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Tag Archives: arguments

New Year, Same Old Story – Part 2

Okay, yesterday we covered the easy stuff – grammar and logic stage questions.  Today, we dive into the rhetoric.

WEM Ornament 4

Oh, look at that pretty glittery ornament.  It’s so sparkly!  Did you remember to identify the novels in yesterday’s ornaments?  You can do the same with today’s pictures – they’re different.

Oops, sorry, I’m easily distracted by shiny things.  Plus, answering the rhetoric questions can be just plain difficult, but we did it, and I’m hear to report the facts.

We started by going through the list of characters.  Did we sympathize with Eustacia?  Nope.  How about Clym?  Not so much at the end.  What about Mrs. Yeobright?  She was kind of that annoying mother-in-law and not so quick to forgive.  Well, Thomasin then?  She did choose to get herself into that mess.  Wildeve?  Absolutely not.

It’s true.  We didn’t really sympathize with anybody.  There were some glimmers of characters that we could relate to, but mostly we found them all sort of unlikable.  But don’t worry, we had a theory about what caused our detachment:  we’re pretty sure that we couldn’t sympathize with the characters because we can’t sympathize with Hardy’s argument.  Or maybe it’s visa versa.

As we approached the second rhetoric question about Hardy’s technique this section from Susan Wise Bauers’s description leaped off the page, as if it were written for this very novel.

What does the setting of the book tell you about the way human beings are shaped?  If the novelist believes that we are produced by our environment – that the place and time in which we live determine who we are – she will pay close attention to the physical landscapes.

Hello?  Paging Mr. Hardy.  Wow, does he ever think people are formed by their environments.  He goes to great lengths to describe the background of each character, and then watches as they are remolded and shaped by their present situation on the heath.  As Christine so succinctly put it, “It’s Nature vs. Nurture, and Nature always wins.”

As we dealt with that tricky question about the novel’s self-reflectiveness Jeannette pointed out that Clym is the only one on the heath with an education, and that he is the character mostly closely associated with Hardy himself.  Clym tries to expand his education and bring learning to the heath-folk.  That is a no-go with Egdon.

Changing the heath, or even trying to leave it, is not that easy.  You can’t learn your way out, you can’t spiritualize your out, and you can’t love your way out.  Resistance is futile.

WEM Ornament 2While Hardy’s story seems to take place in a very tight sphere (did you notice that we never left the heath, not even once?) there were some signs that he was influenced by the changing world around him.  The play between characters and their class and background was certainly still a topic on the minds of the English.  In addition Hardy’s work takes place on the cusp of modernism and its move away from faith.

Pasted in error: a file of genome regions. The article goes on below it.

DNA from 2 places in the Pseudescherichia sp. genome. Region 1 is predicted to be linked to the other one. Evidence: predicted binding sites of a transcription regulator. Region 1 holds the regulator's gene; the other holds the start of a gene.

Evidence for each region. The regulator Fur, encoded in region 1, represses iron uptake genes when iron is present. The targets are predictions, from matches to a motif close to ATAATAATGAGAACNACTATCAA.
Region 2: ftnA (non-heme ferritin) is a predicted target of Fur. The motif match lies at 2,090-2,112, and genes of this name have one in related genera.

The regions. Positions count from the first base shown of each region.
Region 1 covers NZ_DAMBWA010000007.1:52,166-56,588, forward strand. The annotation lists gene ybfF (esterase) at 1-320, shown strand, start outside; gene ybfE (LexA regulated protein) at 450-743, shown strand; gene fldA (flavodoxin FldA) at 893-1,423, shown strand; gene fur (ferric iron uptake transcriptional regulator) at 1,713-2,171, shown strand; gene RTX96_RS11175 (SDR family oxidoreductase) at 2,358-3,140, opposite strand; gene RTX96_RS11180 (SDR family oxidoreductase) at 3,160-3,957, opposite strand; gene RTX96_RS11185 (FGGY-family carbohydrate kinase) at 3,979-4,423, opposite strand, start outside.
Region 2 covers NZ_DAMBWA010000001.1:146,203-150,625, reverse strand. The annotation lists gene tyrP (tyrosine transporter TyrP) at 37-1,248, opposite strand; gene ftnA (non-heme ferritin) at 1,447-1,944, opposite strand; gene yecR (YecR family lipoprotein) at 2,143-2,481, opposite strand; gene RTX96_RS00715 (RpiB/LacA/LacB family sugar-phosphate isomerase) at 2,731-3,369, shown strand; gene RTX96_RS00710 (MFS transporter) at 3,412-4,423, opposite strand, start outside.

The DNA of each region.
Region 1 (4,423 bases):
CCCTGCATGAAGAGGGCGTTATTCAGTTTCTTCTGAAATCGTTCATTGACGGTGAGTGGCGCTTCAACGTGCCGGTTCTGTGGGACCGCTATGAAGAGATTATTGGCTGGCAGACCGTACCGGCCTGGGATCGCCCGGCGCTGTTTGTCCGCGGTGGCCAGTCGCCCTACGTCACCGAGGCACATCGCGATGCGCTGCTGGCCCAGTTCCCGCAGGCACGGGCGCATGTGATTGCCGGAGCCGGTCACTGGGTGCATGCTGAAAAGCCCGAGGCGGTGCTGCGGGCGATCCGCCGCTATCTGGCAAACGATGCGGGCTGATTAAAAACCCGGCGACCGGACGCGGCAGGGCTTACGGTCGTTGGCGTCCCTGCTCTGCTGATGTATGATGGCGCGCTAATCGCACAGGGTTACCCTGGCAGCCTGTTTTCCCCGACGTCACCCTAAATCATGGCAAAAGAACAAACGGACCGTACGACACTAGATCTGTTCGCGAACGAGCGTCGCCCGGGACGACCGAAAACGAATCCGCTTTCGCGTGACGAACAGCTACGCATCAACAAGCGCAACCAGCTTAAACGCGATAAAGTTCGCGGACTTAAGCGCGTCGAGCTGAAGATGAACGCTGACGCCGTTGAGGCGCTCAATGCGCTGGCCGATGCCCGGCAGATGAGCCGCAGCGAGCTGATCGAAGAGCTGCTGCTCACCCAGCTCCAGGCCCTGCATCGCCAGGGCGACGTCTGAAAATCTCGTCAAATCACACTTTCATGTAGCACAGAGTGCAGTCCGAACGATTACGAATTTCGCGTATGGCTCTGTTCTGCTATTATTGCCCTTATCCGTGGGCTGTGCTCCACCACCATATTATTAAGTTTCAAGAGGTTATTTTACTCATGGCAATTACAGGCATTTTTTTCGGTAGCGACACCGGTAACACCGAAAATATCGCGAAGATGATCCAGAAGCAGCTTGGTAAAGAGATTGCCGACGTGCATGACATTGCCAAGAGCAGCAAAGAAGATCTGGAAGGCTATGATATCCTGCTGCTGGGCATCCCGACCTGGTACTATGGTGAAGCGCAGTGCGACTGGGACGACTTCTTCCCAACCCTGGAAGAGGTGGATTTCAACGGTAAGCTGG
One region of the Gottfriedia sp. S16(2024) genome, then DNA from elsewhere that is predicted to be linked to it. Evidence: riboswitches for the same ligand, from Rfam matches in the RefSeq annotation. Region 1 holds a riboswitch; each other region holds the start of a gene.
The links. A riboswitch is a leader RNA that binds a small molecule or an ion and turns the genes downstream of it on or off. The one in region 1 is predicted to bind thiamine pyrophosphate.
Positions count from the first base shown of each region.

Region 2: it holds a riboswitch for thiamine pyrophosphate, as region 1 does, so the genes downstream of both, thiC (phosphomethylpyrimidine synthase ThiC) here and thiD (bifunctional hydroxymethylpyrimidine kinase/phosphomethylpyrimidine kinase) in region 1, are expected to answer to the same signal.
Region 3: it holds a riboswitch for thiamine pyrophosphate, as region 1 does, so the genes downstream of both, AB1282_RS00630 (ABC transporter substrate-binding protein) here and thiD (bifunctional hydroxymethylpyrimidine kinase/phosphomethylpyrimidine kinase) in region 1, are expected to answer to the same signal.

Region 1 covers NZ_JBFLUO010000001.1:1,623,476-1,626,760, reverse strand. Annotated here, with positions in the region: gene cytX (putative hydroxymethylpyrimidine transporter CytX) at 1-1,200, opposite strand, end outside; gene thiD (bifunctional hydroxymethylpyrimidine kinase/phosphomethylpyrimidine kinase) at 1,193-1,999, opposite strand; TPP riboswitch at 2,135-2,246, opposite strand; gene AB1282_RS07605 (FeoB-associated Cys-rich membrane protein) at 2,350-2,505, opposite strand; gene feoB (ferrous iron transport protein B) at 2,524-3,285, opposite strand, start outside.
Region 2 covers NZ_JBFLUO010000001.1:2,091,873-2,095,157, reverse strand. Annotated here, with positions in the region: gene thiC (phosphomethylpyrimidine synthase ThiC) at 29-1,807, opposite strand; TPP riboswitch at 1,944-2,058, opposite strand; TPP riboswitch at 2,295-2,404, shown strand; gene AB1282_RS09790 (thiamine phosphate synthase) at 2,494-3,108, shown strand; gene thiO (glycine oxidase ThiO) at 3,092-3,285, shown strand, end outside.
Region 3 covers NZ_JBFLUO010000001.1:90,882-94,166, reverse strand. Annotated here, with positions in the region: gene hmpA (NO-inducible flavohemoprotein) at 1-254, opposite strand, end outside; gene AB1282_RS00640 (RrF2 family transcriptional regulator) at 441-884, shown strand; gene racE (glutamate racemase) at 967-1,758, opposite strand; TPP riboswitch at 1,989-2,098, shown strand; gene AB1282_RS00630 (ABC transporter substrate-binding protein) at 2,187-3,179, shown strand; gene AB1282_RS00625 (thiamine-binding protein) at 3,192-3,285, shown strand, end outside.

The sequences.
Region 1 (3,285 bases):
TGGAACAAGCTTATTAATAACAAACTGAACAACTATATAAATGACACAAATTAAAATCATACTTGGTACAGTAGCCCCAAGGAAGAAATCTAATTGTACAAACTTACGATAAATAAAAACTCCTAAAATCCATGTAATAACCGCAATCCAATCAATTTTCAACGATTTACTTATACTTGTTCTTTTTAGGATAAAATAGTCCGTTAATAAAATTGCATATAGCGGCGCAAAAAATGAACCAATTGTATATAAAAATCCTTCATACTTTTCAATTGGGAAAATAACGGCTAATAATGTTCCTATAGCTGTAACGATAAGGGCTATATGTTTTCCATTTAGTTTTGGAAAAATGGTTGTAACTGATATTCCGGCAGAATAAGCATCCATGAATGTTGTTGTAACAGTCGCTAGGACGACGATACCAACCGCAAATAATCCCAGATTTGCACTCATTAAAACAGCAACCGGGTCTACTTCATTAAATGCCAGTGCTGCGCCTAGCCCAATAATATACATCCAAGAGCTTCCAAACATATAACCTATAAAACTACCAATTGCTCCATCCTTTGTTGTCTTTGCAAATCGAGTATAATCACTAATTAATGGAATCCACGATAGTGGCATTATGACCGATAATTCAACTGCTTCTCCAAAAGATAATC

That’s right, folks, welcome to modernism.  Here’s how Susan Wise Bauer sums Hardy’s argument (and who are we to argue with SWB, well, except for where she made a mistake or two in her summary of the ROTN plot.)

Thomas Hardy’s hapless characters struggle against the implacable natural forces that continually push them down into the much from whcih they strive to rise.  They always lose.  And so, Hardy wants you to know, will the rest of us.”

Cheerful, right?  But we’re afraid she’s on to something.  The best you could hope for if you were one of his characters is the outcome that befell Thomasin and Venn.  And even their end was not so bright and chipper until Book Sixth was forced out of Hardy’s pen.  The heath giveth, and the heath taketh away, but blessed is not the name of the heath.

In addition to the heath exacting its desires, there is a healthy dose of human pride, vanity, passion, self-love, lack of forgiveness, lust, and scheming to go around as well.

And while we may agree with SWB about what the argument is, we don’t agree with Hardy about it’s greater truth.  For what the novel lacks is hope.  Sure, the world is full of rugged, ugly, dark terrain.  Absolutely, sin abounds.  But outside of a scheming Venn Diggory, where does one find the good on Egdon heath?  Where is Raskolnikov’s Sonia?  Where is Rochester’s Jane?  Where is Levin?

They’re not here.  Instead we find we’re left on a hill of dead bones listening to the guilt-ridden sermons of one lost in despair.  Yes, Hardy, I’m talking about you.

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Seven Reasons to Read Uncle Tom’s Cabin

Her children.  Seven of them, including a set of twins, and a boy that died at 18 months.

Above all, Harriet Beecher Stowe is a mother, and certainly one who is unafraid to appeal to the very hearts of other mothers.  Here she is talking directly to us in Chapter 7:

If it were your Harry, mother, or your Willie, that were going to be torn from you by a brutal trader, to-morrow morning, – if you had seen the man, and heard that the papers were signed and delivered, and you had only from twelve o’clock till morning to make good your escape, – how fast could you walk?  How many miles could you make in those few brief hours, with the darling at your bosom, – the little sleepy head on your shoulder, – the small, soft arms trustingly holding on to your neck?

As I read this, I had to resist the urge to strap my babies in the jogging stroller, take the school-aged boys by the hand, throw the preschooler onto my back and head out for a training run.  Christine, bring the Garmin – I want to know how fast and far I can go to protect my children.

 
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Posted by on May 7, 2012 in Uncle Tom's Cabin

 

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